And I remembered all of this after the USA did the exact same thing when it re-took the Iraqi city of Mosul back from ISIS soon after it was finished condemning Putin and Assad for Aleppo.  (Again, with the obvious difference that ISIS came out of the deliberate Obama-Biden-Clinton administration's criminal assault on Syria that started that entire mess.)

What of the invasion of the Ukraine itself?  Chris Hedges (and a lot of other respectable and worthy writers) condemns it as a war crime:

Preemptive war, whether in Iraq or Ukraine, is a war crime. It does not matter if the war is launched on the basis of lies and fabrications, as was the case in Iraq, or because of the breaking of a series of agreements with Russia, including the promise by Washington not to extend NATO beyond the borders of a unified Germany, not to deploy thousands of NATO troops in Eastern Europe and not to meddle in the internal affairs of nations on the Russia's border, as well as the refusal to implement the Minsk II peace agreement. The invasion of Ukraine would, I expect, never have happened if these promises had been kept. Russia has every right to feel threatened, betrayed and angry. But to understand is not to condone. The invasion of Ukraine, under post-Nuremberg laws, is a criminal war of aggression.

I still harbour feelings that Putin still had alternatives to war. Not being privy to all the information and not knowing the minutae of all of the diplomatic tools at a world leader's disposal, I'm not totally certain, but I think there were still alternatives to be pursued before deciding on a war that would inevitably kill thousands of innocent people, if not tens or hundreds of thousands.

In recent days though, I've been entertaining some thoughts.  Now, perhaps they come from my deep, burning desire for Putin's cock, or, alternatively, they come from being an adult in a shitty world run by idiots and psychopaths.  If you're an adult, I invite you to continue reading.  If you're a moral child who can never believe that Big Daddy USA could ever do anything wrong, just go back to reading Thomas Friedman or listening to Rachel Maddow or Max Boot or whatever shit-heads feed your infantile worldview.

1.  The USA is actively pursuing what it calls "Full Spectrum Dominance."  There can be no alternative power blocs on the face of the Earth except for itself. 

2.  The USA's oligarchy does not want the best for its own country's citizens, let alone the best interests of the rest of the world's peoples.

3.  The last time that the USA had access to the steering wheel in Russia it was disastrous.

4.  The ultimate goal of the USA's power elite is the breakup of Russia and China to turn the areas under their control into impoverished, Balakanized zones of chaos and poverty (like Iraq and Libya) that can be more easily controlled.

5.  Aside from the provocation of the anti-Russian military alliance NATO absorbing more and more Eastern European countries into it, over the condemnations of Putin, and aside from the possibility that there was no plan to incorporate the Ukraine into NATO (although they would still be coy about it), it is a fact that the USA was building a defacto military alliance with the Ukraine, pouring in weapons and training its military, for the obvious use of it as a hostile power on Russia's border.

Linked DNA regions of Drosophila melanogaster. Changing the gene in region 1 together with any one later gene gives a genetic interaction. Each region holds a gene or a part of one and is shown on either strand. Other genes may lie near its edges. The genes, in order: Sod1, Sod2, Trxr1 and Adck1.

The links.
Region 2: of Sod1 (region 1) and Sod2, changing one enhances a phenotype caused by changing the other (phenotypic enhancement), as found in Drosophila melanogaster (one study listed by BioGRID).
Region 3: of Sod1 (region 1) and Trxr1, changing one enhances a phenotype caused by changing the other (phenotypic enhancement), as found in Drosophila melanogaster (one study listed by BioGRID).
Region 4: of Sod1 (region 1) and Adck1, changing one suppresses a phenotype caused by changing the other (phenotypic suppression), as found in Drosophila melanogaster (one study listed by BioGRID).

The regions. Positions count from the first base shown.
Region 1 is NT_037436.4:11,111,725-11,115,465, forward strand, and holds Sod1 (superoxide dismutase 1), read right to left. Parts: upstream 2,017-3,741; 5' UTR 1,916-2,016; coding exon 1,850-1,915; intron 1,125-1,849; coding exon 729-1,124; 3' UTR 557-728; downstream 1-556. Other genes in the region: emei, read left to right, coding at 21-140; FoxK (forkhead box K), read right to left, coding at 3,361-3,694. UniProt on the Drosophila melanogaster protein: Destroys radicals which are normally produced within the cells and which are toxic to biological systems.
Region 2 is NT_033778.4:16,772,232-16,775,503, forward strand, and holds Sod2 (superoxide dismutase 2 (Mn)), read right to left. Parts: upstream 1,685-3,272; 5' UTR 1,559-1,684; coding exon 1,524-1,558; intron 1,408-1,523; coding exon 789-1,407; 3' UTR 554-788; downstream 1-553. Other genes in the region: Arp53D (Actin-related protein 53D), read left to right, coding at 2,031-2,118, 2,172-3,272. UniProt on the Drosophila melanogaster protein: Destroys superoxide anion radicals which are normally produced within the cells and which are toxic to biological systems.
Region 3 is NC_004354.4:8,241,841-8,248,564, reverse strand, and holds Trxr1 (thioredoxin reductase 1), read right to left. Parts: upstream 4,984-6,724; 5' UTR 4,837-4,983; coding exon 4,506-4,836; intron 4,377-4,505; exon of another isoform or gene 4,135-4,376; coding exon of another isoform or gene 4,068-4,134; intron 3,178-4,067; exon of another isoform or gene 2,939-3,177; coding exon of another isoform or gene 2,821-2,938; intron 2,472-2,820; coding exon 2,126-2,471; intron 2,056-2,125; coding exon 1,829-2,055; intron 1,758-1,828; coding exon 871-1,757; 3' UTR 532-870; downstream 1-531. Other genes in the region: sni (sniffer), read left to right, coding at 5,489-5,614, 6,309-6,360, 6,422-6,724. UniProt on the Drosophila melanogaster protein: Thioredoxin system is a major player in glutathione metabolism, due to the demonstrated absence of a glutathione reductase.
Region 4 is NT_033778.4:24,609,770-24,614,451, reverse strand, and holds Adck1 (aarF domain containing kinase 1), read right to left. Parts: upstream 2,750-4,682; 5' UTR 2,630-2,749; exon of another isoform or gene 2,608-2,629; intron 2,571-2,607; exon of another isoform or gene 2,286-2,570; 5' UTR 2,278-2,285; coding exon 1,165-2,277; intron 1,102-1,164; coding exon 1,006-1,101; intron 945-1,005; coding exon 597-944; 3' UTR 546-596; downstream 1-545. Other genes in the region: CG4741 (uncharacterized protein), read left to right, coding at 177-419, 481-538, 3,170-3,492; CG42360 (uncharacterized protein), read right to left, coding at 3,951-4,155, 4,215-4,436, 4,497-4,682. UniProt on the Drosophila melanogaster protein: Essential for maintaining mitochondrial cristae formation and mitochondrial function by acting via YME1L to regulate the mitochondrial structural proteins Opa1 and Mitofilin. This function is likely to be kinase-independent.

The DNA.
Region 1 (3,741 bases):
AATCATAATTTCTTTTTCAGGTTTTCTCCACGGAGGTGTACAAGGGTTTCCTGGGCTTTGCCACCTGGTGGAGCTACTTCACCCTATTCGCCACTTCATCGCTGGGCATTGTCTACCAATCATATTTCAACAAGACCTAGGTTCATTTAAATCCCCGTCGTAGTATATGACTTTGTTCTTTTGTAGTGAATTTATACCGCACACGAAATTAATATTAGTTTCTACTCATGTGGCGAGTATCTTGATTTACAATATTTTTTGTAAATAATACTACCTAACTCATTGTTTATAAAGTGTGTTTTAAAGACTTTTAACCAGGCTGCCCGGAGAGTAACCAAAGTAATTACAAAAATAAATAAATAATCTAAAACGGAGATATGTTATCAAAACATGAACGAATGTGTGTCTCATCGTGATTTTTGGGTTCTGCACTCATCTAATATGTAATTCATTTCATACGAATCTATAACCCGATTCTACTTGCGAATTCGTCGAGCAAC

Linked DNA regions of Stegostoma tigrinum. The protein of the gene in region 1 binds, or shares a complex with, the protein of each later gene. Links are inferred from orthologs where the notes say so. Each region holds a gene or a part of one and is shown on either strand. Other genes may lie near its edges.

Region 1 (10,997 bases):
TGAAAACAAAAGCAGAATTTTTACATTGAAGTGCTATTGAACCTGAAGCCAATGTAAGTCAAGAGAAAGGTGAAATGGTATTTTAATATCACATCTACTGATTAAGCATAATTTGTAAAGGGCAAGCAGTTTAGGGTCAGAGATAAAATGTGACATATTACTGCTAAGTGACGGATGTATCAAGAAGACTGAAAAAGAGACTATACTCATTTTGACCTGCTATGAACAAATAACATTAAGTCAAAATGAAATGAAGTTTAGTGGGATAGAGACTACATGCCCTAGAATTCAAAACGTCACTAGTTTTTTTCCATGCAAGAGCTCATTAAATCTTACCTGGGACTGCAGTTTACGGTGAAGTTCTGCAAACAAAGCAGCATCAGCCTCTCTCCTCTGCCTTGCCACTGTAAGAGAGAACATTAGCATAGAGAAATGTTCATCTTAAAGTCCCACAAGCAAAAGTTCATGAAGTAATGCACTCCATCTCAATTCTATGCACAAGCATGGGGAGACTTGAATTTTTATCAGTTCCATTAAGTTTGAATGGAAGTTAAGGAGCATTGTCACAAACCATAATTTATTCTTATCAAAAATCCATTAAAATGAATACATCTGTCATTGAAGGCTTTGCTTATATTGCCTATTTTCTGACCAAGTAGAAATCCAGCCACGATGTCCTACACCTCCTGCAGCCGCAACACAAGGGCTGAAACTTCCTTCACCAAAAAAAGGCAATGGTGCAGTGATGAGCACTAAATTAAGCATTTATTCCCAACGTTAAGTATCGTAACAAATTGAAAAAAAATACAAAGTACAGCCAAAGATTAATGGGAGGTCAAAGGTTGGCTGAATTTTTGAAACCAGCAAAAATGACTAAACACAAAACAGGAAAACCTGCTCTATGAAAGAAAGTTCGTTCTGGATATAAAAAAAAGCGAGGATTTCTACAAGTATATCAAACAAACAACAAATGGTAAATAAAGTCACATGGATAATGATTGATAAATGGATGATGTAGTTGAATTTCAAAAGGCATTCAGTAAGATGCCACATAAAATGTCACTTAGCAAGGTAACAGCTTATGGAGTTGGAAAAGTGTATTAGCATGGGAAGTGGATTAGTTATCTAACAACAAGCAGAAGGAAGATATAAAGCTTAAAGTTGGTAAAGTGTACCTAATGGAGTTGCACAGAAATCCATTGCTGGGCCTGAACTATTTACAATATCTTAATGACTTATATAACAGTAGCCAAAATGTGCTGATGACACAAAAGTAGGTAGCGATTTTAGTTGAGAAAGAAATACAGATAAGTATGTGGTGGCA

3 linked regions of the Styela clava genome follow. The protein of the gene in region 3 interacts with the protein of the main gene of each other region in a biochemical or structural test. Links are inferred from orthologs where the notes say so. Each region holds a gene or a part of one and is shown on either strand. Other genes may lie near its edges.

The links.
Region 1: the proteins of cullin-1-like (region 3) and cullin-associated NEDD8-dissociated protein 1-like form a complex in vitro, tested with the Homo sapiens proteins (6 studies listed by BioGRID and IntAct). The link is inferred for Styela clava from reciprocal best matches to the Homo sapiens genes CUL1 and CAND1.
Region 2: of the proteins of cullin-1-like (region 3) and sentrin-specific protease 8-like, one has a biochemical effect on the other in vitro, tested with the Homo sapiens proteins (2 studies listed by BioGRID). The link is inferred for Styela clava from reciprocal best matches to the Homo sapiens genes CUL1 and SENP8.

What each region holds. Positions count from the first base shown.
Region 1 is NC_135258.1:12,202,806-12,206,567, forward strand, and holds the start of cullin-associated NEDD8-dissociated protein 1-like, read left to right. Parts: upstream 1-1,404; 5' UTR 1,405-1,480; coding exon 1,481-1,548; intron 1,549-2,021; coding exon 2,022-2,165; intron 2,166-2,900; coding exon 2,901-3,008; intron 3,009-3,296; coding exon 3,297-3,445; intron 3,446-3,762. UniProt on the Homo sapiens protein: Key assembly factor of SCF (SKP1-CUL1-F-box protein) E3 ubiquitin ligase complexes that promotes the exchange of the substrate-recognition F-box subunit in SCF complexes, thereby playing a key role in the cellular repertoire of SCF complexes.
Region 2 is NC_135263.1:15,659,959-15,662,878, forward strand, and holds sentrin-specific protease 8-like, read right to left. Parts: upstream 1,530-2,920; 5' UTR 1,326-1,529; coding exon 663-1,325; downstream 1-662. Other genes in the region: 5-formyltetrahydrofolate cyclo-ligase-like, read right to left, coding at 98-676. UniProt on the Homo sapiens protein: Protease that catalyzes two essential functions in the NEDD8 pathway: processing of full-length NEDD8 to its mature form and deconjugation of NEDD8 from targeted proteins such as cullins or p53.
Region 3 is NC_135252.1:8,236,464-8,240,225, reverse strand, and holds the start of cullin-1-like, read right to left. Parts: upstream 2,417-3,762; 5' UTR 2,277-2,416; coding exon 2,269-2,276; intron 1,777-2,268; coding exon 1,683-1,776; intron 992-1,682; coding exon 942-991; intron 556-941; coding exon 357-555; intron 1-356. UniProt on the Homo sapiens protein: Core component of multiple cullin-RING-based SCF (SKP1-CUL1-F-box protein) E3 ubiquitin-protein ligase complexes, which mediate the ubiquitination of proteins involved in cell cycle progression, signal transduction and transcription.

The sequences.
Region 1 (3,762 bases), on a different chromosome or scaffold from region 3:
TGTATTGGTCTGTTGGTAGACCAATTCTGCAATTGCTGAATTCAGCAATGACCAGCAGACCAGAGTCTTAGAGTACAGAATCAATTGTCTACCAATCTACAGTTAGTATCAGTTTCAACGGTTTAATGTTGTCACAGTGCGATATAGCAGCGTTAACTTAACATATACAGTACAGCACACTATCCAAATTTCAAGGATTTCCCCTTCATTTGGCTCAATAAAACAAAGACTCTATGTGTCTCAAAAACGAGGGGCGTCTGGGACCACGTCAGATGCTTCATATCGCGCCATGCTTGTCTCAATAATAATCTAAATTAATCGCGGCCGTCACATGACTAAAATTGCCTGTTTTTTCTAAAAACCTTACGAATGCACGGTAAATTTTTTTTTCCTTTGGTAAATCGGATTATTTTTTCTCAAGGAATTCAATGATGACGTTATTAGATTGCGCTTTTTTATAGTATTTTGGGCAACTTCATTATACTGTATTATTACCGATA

Given all that, ... what were Putin's options?  Whatever you think of the man (his authoritarian tendencies, his pandering to social reactionaries, his personal corruption) his own self-interest compels him to seek Russia's continued existence.  And Russia's continued existence was clearly being threatened.  Should he have tried diplomacy?  He DID try diplomacy.  The Biden-Blinken team of racist imperialist fuck-faces dismissed him.  Should he have gone to the United Nations?  The recently un-dearly departed Madeleine Albright showed how (in the case of the illegal invasion of Iraq) the USA would disregard the UN.

As I said in a recent post, in the case of Syria, it's undeniable that Bashar al Assad is a monster.  But in the shitty world that the USA still currently dominates, if one wishes to call oneself an adult, sometimes hard decisions have to made.  I'm starting to think that Putin had no choice.  Failing that, I certainly don't know when it would have been the day that Russia was completely surrounded and that the point of no return had been past when it would have been unable to adequately defend itself from the inevitable US attack.

But!  If you're a Westerner, that is to say, a citizen of the USA or one of its "allies" in the "community of rules-based international order"-respecting nations, and you POSITIVELY HATE war criminals and you're just ITCHING to get your hands on the war criminal Vladimir Putin, I have some GOOD NEWS for you!

Because you must know that it's difficult for us to get at the authoritarian leader of a powerful enemy state. We might never be able to bring Putin to justice.  But there are other war criminals we can go after!  If you're a US-American, George W. Bush, Condoleeza Rice, Dick Cheney, Barack Obama, Hillary Clinton, Joseph Robinette Biden and numerous other war criminals are still alive.  Start a movement to go after them!  If you're a citizen of the UK, you can start with Tony Blair.  And we in Canada can certainly bring the hammer down on stephen harper who covered-up evidence of torture and child rape in Afghanistan.

Prove that you're not a disgusting hypocrite and a childish moral imbecile!  Go after your own homegrown war criminals!  I dare you.